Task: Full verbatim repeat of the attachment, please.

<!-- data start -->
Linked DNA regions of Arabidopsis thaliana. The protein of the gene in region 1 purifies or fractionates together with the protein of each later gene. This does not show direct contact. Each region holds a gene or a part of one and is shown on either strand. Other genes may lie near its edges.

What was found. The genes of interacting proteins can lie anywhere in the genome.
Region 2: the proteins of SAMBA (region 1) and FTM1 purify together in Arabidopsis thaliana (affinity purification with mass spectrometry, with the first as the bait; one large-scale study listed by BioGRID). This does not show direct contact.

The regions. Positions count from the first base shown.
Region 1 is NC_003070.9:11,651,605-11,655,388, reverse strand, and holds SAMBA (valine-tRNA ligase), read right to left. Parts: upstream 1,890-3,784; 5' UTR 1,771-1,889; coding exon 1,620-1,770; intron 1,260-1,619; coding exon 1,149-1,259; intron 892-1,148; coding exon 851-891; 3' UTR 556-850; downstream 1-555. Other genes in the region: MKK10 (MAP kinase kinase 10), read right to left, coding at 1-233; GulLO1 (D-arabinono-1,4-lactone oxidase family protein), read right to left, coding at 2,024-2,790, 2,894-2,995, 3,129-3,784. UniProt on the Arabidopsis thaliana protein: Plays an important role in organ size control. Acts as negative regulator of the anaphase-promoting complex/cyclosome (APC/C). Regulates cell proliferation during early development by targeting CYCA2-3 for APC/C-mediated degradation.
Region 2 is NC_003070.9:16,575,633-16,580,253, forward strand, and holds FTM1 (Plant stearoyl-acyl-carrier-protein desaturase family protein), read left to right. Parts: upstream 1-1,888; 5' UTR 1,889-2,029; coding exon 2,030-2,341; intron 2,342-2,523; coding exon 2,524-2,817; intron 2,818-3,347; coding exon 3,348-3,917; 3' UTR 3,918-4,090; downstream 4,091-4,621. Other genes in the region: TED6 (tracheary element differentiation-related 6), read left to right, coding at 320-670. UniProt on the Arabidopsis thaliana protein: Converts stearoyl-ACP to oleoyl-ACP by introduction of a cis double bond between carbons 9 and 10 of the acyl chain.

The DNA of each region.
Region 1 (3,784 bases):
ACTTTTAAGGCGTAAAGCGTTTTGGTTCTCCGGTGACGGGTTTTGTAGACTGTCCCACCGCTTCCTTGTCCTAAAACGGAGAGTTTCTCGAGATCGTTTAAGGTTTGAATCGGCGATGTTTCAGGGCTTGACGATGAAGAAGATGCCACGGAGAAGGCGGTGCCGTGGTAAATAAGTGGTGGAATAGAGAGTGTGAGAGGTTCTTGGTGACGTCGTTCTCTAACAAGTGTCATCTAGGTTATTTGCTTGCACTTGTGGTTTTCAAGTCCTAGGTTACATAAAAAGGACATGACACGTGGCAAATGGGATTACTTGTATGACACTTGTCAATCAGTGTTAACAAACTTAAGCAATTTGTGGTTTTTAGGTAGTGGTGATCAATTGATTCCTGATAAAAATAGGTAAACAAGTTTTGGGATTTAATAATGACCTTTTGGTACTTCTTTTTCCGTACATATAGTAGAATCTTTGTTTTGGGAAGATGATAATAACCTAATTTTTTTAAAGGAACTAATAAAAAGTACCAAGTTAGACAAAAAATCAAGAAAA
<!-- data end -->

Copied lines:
Linked DNA regions of Arabidopsis thaliana. The protein of the gene in region 1 purifies or fractionates together with the protein of each later gene. This does not show direct contact. Each region holds a gene or a part of one and is shown on either strand. Other genes may lie near its edges.

What was found. The genes of interacting proteins can lie anywhere in the genome.
Region 2: the proteins of SAMBA (region 1) and FTM1 purify together in Arabidopsis thaliana (affinity purification with mass spectrometry, with the first as the bait; one large-scale study listed by BioGRID). This does not show direct contact.

The regions. Positions count from the first base shown.
Region 1 is NC_003070.9:11,651,605-11,655,388, reverse strand, and holds SAMBA (valine-tRNA ligase), read right to left. Parts: upstream 1,890-3,784; 5' UTR 1,771-1,889; coding exon 1,620-1,770; intron 1,260-1,619; coding exon 1,149-1,259; intron 892-1,148; coding exon 851-891; 3' UTR 556-850; downstream 1-555. Other genes in the region: MKK10 (MAP kinase kinase 10), read right to left, coding at 1-233; GulLO1 (D-arabinono-1,4-lactone oxidase family protein), read right to left, coding at 2,024-2,790, 2,894-2,995, 3,129-3,784. UniProt on the Arabidopsis thaliana protein: Plays an important role in organ size control. Acts as negative regulator of the anaphase-promoting complex/cyclosome (APC/C). Regulates cell proliferation during early development by targeting CYCA2-3 for APC/C-mediated degradation.
Region 2 is NC_003070.9:16,575,633-16,580,253, forward strand, and holds FTM1 (Plant stearoyl-acyl-carrier-protein desaturase family protein), read left to right. Parts: upstream 1-1,888; 5' UTR 1,889-2,029; coding exon 2,030-2,341; intron 2,342-2,523; coding exon 2,524-2,817; intron 2,818-3,347; coding exon 3,348-3,917; 3' UTR 3,918-4,090; downstream 4,091-4,621. Other genes in the region: TED6 (tracheary element differentiation-related 6), read left to right, coding at 320-670. UniProt on the Arabidopsis thaliana protein: Converts stearoyl-ACP to oleoyl-ACP by introduction of a cis double bond between carbons 9 and 10 of the acyl chain.

The DNA of each region.
Region 1 (3,784 bases):
ACTTTTAAGGCGTAAAGCGTTTTGGTTCTCCGGTGACGGGTTTTGTAGACTGTCCCACCGCTTCCTTGTCCTAAAACGGAGAGTTTCTCGAGATCGTTTAAGGTTTGAATCGGCGATGTTTCAGGGCTTGACGATGAAGAAGATGCCACGGAGAAGGCGGTGCCGTGGTAAATAAGTGGTGGAATAGAGAGTGTGAGAGGTTCTTGGTGACGTCGTTCTCTAACAAGTGTCATCTAGGTTATTTGCTTGCACTTGTGGTTTTCAAGTCCTAGGTTACATAAAAAGGACATGACACGTGGCAAATGGGATTACTTGTATGACACTTGTCAATCAGTGTTAACAAACTTAAGCAATTTGTGGTTTTTAGGTAGTGGTGATCAATTGATTCCTGATAAAAATAGGTAAACAAGTTTTGGGATTTAATAATGACCTTTTGGTACTTCTTTTTCCGTACATATAGTAGAATCTTTGTTTTGGGAAGATGATAATAACCTAATTTTTTTAAAGGAACTAATAAAAAGTACCAAGTTAGACAAAAAATCAAGAAAA